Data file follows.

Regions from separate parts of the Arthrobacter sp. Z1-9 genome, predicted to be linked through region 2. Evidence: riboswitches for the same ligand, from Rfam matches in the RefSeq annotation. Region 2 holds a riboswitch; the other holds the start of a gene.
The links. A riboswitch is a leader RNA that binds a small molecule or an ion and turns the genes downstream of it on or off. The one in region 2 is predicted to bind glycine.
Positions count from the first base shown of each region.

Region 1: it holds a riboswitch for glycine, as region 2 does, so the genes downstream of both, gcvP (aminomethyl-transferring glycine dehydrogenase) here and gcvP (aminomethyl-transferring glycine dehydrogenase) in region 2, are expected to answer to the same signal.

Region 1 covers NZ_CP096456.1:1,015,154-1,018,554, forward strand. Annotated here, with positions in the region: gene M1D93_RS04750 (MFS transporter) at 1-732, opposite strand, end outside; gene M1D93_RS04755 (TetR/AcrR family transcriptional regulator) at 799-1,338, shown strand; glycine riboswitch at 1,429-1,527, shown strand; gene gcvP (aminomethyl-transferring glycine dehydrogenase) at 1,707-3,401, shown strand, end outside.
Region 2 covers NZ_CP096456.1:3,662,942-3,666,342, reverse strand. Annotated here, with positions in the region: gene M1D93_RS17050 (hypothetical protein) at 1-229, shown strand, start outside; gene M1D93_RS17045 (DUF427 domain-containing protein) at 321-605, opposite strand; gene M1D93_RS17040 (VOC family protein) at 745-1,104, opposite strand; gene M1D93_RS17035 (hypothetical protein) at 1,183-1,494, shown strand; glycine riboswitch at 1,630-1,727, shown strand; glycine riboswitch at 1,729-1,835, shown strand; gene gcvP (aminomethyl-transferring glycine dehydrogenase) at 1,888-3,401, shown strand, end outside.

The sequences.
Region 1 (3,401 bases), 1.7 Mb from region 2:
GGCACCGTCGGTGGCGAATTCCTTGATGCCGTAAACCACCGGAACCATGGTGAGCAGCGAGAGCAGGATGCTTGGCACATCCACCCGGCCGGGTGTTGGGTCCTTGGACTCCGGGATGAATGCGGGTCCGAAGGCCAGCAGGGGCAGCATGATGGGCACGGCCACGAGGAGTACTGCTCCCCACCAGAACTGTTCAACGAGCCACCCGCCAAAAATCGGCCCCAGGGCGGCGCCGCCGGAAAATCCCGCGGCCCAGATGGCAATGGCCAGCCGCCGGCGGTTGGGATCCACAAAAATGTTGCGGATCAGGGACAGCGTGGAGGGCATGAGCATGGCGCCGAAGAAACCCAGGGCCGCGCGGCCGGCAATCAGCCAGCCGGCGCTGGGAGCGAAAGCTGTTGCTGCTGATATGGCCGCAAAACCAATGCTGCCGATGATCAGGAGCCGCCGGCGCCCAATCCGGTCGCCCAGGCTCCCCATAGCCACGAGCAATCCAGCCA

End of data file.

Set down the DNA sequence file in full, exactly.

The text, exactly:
Regions from separate parts of the Arthrobacter sp. Z1-9 genome, predicted to be linked through region 2. Evidence: riboswitches for the same ligand, from Rfam matches in the RefSeq annotation. Region 2 holds a riboswitch; the other holds the start of a gene.
The links. A riboswitch is a leader RNA that binds a small molecule or an ion and turns the genes downstream of it on or off. The one in region 2 is predicted to bind glycine.
Positions count from the first base shown of each region.

Region 1: it holds a riboswitch for glycine, as region 2 does, so the genes downstream of both, gcvP (aminomethyl-transferring glycine dehydrogenase) here and gcvP (aminomethyl-transferring glycine dehydrogenase) in region 2, are expected to answer to the same signal.

Region 1 covers NZ_CP096456.1:1,015,154-1,018,554, forward strand. Annotated here, with positions in the region: gene M1D93_RS04750 (MFS transporter) at 1-732, opposite strand, end outside; gene M1D93_RS04755 (TetR/AcrR family transcriptional regulator) at 799-1,338, shown strand; glycine riboswitch at 1,429-1,527, shown strand; gene gcvP (aminomethyl-transferring glycine dehydrogenase) at 1,707-3,401, shown strand, end outside.
Region 2 covers NZ_CP096456.1:3,662,942-3,666,342, reverse strand. Annotated here, with positions in the region: gene M1D93_RS17050 (hypothetical protein) at 1-229, shown strand, start outside; gene M1D93_RS17045 (DUF427 domain-containing protein) at 321-605, opposite strand; gene M1D93_RS17040 (VOC family protein) at 745-1,104, opposite strand; gene M1D93_RS17035 (hypothetical protein) at 1,183-1,494, shown strand; glycine riboswitch at 1,630-1,727, shown strand; glycine riboswitch at 1,729-1,835, shown strand; gene gcvP (aminomethyl-transferring glycine dehydrogenase) at 1,888-3,401, shown strand, end outside.

The sequences.
Region 1 (3,401 bases), 1.7 Mb from region 2:
GGCACCGTCGGTGGCGAATTCCTTGATGCCGTAAACCACCGGAACCATGGTGAGCAGCGAGAGCAGGATGCTTGGCACATCCACCCGGCCGGGTGTTGGGTCCTTGGACTCCGGGATGAATGCGGGTCCGAAGGCCAGCAGGGGCAGCATGATGGGCACGGCCACGAGGAGTACTGCTCCCCACCAGAACTGTTCAACGAGCCACCCGCCAAAAATCGGCCCCAGGGCGGCGCCGCCGGAAAATCCCGCGGCCCAGATGGCAATGGCCAGCCGCCGGCGGTTGGGATCCACAAAAATGTTGCGGATCAGGGACAGCGTGGAGGGCATGAGCATGGCGCCGAAGAAACCCAGGGCCGCGCGGCCGGCAATCAGCCAGCCGGCGCTGGGAGCGAAAGCTGTTGCTGCTGATATGGCCGCAAAACCAATGCTGCCGATGATCAGGAGCCGCCGGCGCCCAATCCGGTCGCCCAGGCTCCCCATAGCCACGAGCAATCCAGCCA